Ashton Kutcher launches tech lab to fight child sexual exploitation

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Child porn. Live-streaming child abuse. Sextortion.

These are some of the most common ways that kids are exploited every day online.

Ashton Kutcher learned about the disturbing trend years ago after watching a Dateline special about exploited children in Cambodia. After digging into the issue, he realized that this wasn't geographically isolated. It was happening "way closer to home that I could have ever imagined."

He cofounded a nonprofit with the intention of protecting at-risk children.

Today, some of the world's biggest tech companies are joining Kutcher and his organization Thorn in the fight.

On Thursday, the company announced the launch of a new Innovation Lab headquartered in Silicon Valley. The Lab will employ its own engineers and data scientists, who will experiment with new technologies to identify and deter criminal behavior directed at children online.

Companies like Google (GOOG), Facebook (FB), Microsoft (MSFT), Pinterest and IAC (IACI) are helping to foot the bill and provide additional engineering support. The Lab will work to use "dark web" search technology to identify victims. It will also develop a service to better identify missing children from their photos.

Kutcher says the Lab is a necessary next step for the nonprofit, which is based on Los Angeles and has just eight employees. Until now, it has outsourced most of its tech needs.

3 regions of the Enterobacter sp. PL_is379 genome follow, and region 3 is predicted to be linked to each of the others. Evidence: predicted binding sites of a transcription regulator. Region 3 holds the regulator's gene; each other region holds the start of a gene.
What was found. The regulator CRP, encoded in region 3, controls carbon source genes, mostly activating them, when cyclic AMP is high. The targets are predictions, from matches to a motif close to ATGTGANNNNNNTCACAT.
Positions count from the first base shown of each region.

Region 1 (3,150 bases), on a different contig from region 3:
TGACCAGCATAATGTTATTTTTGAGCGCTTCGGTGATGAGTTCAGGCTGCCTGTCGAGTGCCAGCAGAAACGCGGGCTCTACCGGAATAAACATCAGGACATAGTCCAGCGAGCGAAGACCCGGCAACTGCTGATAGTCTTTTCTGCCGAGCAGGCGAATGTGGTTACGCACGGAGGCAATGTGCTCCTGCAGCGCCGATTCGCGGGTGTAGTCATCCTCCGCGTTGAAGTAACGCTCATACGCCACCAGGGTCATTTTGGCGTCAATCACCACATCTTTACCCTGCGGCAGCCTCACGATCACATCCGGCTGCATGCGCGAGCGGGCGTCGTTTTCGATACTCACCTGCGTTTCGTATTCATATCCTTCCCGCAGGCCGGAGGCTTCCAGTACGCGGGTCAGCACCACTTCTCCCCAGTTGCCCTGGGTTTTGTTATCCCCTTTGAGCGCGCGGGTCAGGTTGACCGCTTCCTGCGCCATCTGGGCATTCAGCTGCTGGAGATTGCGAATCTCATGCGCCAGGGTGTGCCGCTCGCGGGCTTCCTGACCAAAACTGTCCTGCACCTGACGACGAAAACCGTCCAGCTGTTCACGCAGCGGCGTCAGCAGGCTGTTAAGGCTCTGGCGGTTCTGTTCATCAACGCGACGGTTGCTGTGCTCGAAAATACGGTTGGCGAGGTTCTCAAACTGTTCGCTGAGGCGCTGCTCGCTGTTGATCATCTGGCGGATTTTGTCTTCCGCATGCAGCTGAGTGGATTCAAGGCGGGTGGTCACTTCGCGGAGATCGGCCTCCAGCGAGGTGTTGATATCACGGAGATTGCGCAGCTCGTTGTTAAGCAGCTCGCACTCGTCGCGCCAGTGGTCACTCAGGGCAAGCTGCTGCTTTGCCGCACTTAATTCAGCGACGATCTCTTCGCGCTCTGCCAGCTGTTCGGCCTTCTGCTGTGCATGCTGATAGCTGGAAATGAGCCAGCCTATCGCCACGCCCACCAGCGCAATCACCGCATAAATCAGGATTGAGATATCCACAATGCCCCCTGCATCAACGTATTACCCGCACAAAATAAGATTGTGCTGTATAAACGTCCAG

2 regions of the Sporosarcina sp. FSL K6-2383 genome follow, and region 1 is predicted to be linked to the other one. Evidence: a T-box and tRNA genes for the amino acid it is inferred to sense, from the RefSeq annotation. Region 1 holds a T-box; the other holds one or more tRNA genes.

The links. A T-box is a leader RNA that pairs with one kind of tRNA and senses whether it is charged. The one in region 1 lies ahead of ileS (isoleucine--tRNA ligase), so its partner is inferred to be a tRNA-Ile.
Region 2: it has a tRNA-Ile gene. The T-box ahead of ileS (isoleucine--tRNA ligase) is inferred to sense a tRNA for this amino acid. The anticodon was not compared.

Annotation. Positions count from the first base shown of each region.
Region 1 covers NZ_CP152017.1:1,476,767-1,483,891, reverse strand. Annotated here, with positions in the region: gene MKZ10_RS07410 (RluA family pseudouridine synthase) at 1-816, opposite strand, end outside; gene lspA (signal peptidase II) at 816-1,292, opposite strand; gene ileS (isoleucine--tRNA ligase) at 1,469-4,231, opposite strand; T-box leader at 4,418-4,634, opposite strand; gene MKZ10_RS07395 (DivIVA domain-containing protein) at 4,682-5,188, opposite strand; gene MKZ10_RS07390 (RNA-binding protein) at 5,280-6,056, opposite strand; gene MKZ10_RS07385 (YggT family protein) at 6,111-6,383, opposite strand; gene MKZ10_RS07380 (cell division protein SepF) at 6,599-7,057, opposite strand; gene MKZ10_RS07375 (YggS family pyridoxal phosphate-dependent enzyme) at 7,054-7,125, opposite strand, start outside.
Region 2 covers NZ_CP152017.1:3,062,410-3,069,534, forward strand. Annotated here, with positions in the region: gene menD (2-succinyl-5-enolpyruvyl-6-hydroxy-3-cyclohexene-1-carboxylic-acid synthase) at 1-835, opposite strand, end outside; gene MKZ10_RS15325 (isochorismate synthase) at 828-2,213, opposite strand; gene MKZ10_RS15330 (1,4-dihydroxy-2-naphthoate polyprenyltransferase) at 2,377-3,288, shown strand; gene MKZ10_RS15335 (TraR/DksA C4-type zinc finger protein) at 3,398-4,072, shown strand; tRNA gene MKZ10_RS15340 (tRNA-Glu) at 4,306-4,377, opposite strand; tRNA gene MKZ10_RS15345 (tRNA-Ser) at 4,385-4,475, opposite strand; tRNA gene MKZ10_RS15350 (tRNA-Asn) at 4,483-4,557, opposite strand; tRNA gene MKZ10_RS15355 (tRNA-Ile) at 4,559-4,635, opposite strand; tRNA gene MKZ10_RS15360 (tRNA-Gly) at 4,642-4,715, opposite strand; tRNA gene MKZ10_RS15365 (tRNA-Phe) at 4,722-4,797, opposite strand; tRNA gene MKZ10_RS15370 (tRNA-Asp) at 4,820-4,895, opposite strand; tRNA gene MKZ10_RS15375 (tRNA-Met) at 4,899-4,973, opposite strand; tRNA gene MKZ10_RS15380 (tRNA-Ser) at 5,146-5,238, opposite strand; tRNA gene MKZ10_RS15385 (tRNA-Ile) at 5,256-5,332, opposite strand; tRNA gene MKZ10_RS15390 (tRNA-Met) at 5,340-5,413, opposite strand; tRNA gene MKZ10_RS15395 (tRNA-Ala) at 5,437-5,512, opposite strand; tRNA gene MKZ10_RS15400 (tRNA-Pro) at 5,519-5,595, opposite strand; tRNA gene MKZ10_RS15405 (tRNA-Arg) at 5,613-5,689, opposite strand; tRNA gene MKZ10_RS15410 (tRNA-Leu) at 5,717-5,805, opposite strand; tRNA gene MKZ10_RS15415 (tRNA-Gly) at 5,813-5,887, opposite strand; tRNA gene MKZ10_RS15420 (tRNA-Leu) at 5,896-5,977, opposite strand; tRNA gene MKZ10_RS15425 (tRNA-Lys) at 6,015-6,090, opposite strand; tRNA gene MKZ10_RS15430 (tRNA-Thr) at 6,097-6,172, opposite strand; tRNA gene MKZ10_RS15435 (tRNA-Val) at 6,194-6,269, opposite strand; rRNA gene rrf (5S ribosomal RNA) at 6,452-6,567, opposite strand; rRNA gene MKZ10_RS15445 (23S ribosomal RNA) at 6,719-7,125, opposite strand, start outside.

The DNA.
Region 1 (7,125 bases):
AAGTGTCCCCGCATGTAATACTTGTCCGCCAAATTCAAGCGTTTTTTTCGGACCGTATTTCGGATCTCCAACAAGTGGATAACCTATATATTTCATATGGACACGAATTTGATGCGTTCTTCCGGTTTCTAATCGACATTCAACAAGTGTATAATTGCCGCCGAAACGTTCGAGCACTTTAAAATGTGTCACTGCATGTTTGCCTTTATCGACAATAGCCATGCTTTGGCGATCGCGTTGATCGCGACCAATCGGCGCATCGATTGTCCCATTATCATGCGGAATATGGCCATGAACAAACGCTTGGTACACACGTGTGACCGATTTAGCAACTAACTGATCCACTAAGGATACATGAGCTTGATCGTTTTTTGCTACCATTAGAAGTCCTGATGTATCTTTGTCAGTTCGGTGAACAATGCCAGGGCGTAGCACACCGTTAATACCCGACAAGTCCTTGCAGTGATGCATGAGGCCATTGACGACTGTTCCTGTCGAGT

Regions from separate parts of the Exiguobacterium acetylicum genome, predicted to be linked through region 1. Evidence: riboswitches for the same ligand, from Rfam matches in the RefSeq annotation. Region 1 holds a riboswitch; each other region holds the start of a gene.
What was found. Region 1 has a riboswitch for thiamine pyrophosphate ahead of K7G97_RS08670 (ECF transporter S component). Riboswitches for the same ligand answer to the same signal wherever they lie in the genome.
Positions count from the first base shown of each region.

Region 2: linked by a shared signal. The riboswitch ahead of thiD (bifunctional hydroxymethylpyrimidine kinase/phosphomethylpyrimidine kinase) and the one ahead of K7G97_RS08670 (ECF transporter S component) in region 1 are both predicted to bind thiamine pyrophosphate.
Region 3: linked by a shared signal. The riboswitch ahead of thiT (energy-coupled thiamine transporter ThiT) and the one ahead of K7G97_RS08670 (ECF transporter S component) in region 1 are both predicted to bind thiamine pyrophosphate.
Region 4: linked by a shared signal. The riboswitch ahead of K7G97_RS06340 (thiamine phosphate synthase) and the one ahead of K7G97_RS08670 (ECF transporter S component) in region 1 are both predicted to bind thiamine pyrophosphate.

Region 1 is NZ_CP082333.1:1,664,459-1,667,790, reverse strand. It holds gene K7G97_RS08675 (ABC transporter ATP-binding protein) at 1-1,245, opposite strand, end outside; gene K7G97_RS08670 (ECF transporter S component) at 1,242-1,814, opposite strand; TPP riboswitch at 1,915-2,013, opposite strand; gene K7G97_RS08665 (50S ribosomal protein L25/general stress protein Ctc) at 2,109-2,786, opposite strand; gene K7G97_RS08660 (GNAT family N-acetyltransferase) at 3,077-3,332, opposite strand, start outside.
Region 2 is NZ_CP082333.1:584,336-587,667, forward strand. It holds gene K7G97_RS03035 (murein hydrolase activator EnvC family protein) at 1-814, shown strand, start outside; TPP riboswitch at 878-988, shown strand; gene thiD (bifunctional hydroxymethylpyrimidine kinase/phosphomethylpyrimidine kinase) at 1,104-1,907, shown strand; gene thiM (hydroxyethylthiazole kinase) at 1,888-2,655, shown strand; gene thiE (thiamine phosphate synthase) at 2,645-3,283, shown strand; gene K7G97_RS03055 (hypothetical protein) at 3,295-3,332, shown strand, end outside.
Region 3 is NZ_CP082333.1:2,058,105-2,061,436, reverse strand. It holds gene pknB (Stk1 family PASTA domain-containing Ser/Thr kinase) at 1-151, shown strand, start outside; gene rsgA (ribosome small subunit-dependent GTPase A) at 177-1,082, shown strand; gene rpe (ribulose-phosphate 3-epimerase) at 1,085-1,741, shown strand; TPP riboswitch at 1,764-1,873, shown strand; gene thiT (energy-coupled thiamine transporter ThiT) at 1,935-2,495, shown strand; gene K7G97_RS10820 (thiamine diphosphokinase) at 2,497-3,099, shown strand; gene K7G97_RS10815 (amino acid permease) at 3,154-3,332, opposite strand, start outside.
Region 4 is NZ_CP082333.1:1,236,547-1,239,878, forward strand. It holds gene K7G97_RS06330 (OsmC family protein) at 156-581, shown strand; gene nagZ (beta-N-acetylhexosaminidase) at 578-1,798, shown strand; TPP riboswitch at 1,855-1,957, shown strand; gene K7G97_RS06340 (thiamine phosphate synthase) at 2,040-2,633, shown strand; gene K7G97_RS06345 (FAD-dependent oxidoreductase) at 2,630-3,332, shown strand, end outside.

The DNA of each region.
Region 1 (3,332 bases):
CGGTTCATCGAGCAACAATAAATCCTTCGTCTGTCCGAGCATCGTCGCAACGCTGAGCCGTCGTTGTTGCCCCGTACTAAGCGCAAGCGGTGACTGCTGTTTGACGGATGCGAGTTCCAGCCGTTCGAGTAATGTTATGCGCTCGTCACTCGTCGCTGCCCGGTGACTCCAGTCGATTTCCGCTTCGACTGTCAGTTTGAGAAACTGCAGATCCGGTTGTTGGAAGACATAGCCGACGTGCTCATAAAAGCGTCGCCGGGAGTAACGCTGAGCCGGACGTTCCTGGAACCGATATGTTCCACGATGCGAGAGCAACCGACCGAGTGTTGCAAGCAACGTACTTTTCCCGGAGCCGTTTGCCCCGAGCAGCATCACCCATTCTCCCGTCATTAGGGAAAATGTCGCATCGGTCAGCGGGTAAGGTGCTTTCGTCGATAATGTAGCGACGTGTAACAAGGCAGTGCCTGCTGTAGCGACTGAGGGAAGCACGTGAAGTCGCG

"We realized we weren't moving fast enough," Kutcher told CNNMoney. "If we really want to get into the deeper side of this, we have to be as nimble as the people exploiting these children."

Child exploitation is widespread and takes a variety of forms. There have been over 20 million different IP addresses linked to pictures and videos of child pornography since 2009. Also prevalent are pimps who solicit children online -- they can make up to $1,000 per child a night.

"It's probably happening in your neighborhood, in your workplace, in your schools," said Kutcher, who is a new father himself. "It's not something to be taken lightly."

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More than 100,000 kids in the U.S. alone are thought to be "at risk" of being trafficked online, according to Thorn CEO Julie Cordua.

That number comes from a 2001 study, which Cordua says is the best data available. It accounts for runaway children, those in foster care, and those without a strong familial support system.

Thorn has been uniting major tech companies on its mission for years. In 2010, it assembled a Technology Task Force with the help of venture capitalist Ron Conway. The Task Force is made up of more than 25 tech companies. Together, they have developed best practices and tech tools to aid law enforcement.

One of the most successful collaborations is the Spotlight Tool, which helps investigators find sex traffickers online. It rolled out nationwide in April 2015 and already, police in 45 states are using it. They've identified 300 victims, and Cordua said it has cut investigative time by 43%.

"Thorn is in a great position because we're an independent entity," said Cordua. "We are constantly looking for how can we improve industry collaboration. There isn't a private sector motivation to work on or innovate in the same way."

Kutcher, who is an investor in startups like Uber, Airbnb, and Zenefits, says he treats Thorn like his favorite startup.

"This is by far one of the hardest [problems to solve] and one [of the startups] I'm most proud of."

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